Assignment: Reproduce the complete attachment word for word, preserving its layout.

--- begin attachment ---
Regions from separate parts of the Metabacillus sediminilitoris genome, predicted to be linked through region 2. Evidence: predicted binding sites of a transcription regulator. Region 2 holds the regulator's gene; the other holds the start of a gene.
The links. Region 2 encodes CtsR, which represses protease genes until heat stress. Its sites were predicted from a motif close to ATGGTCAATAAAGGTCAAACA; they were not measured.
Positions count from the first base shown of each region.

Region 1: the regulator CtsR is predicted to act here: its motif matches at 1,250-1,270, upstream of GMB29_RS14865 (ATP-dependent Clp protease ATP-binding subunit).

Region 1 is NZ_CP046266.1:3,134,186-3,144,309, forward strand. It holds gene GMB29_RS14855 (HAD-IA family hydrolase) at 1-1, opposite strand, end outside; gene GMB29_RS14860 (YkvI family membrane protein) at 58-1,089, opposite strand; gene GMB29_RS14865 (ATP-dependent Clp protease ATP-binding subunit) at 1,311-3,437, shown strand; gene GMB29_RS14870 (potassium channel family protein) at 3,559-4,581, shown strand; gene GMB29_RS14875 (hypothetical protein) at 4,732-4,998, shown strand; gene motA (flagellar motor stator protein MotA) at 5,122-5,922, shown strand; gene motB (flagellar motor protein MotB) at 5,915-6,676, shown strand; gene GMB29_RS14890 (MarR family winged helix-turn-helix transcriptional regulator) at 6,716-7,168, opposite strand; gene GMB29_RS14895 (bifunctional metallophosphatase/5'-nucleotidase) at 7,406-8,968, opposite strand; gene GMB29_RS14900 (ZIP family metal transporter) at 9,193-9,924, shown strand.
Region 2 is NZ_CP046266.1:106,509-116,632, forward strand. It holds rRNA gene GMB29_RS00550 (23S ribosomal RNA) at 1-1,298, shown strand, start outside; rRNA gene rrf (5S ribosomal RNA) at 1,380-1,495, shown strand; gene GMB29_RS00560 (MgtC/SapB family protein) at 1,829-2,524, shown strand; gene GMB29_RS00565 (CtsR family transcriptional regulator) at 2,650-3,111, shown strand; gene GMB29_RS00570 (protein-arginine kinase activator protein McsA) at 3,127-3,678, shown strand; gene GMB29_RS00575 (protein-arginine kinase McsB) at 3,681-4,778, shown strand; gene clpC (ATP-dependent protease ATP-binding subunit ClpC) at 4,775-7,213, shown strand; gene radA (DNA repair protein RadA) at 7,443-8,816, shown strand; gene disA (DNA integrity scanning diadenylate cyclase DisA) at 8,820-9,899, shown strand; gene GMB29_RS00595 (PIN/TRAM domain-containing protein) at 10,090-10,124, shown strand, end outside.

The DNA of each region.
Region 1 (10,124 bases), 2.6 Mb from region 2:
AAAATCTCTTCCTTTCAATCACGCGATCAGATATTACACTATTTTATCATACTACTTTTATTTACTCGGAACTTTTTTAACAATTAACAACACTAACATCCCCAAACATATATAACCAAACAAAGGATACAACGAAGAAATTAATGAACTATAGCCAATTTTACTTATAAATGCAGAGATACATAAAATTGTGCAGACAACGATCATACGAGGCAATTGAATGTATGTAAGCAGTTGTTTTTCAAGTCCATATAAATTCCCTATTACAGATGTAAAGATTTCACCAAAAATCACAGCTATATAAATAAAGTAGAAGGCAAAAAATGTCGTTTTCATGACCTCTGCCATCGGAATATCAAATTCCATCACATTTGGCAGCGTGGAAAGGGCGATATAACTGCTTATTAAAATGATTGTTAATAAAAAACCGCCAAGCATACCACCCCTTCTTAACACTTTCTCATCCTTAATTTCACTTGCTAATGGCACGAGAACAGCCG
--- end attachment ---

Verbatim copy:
Regions from separate parts of the Metabacillus sediminilitoris genome, predicted to be linked through region 2. Evidence: predicted binding sites of a transcription regulator. Region 2 holds the regulator's gene; the other holds the start of a gene.
The links. Region 2 encodes CtsR, which represses protease genes until heat stress. Its sites were predicted from a motif close to ATGGTCAATAAAGGTCAAACA; they were not measured.
Positions count from the first base shown of each region.

Region 1: the regulator CtsR is predicted to act here: its motif matches at 1,250-1,270, upstream of GMB29_RS14865 (ATP-dependent Clp protease ATP-binding subunit).

Region 1 is NZ_CP046266.1:3,134,186-3,144,309, forward strand. It holds gene GMB29_RS14855 (HAD-IA family hydrolase) at 1-1, opposite strand, end outside; gene GMB29_RS14860 (YkvI family membrane protein) at 58-1,089, opposite strand; gene GMB29_RS14865 (ATP-dependent Clp protease ATP-binding subunit) at 1,311-3,437, shown strand; gene GMB29_RS14870 (potassium channel family protein) at 3,559-4,581, shown strand; gene GMB29_RS14875 (hypothetical protein) at 4,732-4,998, shown strand; gene motA (flagellar motor stator protein MotA) at 5,122-5,922, shown strand; gene motB (flagellar motor protein MotB) at 5,915-6,676, shown strand; gene GMB29_RS14890 (MarR family winged helix-turn-helix transcriptional regulator) at 6,716-7,168, opposite strand; gene GMB29_RS14895 (bifunctional metallophosphatase/5'-nucleotidase) at 7,406-8,968, opposite strand; gene GMB29_RS14900 (ZIP family metal transporter) at 9,193-9,924, shown strand.
Region 2 is NZ_CP046266.1:106,509-116,632, forward strand. It holds rRNA gene GMB29_RS00550 (23S ribosomal RNA) at 1-1,298, shown strand, start outside; rRNA gene rrf (5S ribosomal RNA) at 1,380-1,495, shown strand; gene GMB29_RS00560 (MgtC/SapB family protein) at 1,829-2,524, shown strand; gene GMB29_RS00565 (CtsR family transcriptional regulator) at 2,650-3,111, shown strand; gene GMB29_RS00570 (protein-arginine kinase activator protein McsA) at 3,127-3,678, shown strand; gene GMB29_RS00575 (protein-arginine kinase McsB) at 3,681-4,778, shown strand; gene clpC (ATP-dependent protease ATP-binding subunit ClpC) at 4,775-7,213, shown strand; gene radA (DNA repair protein RadA) at 7,443-8,816, shown strand; gene disA (DNA integrity scanning diadenylate cyclase DisA) at 8,820-9,899, shown strand; gene GMB29_RS00595 (PIN/TRAM domain-containing protein) at 10,090-10,124, shown strand, end outside.

The DNA of each region.
Region 1 (10,124 bases), 2.6 Mb from region 2:
AAAATCTCTTCCTTTCAATCACGCGATCAGATATTACACTATTTTATCATACTACTTTTATTTACTCGGAACTTTTTTAACAATTAACAACACTAACATCCCCAAACATATATAACCAAACAAAGGATACAACGAAGAAATTAATGAACTATAGCCAATTTTACTTATAAATGCAGAGATACATAAAATTGTGCAGACAACGATCATACGAGGCAATTGAATGTATGTAAGCAGTTGTTTTTCAAGTCCATATAAATTCCCTATTACAGATGTAAAGATTTCACCAAAAATCACAGCTATATAAATAAAGTAGAAGGCAAAAAATGTCGTTTTCATGACCTCTGCCATCGGAATATCAAATTCCATCACATTTGGCAGCGTGGAAAGGGCGATATAACTGCTTATTAAAATGATTGTTAATAAAAAACCGCCAAGCATACCACCCCTTCTTAACACTTTCTCATCCTTAATTTCACTTGCTAATGGCACGAGAACAGCCG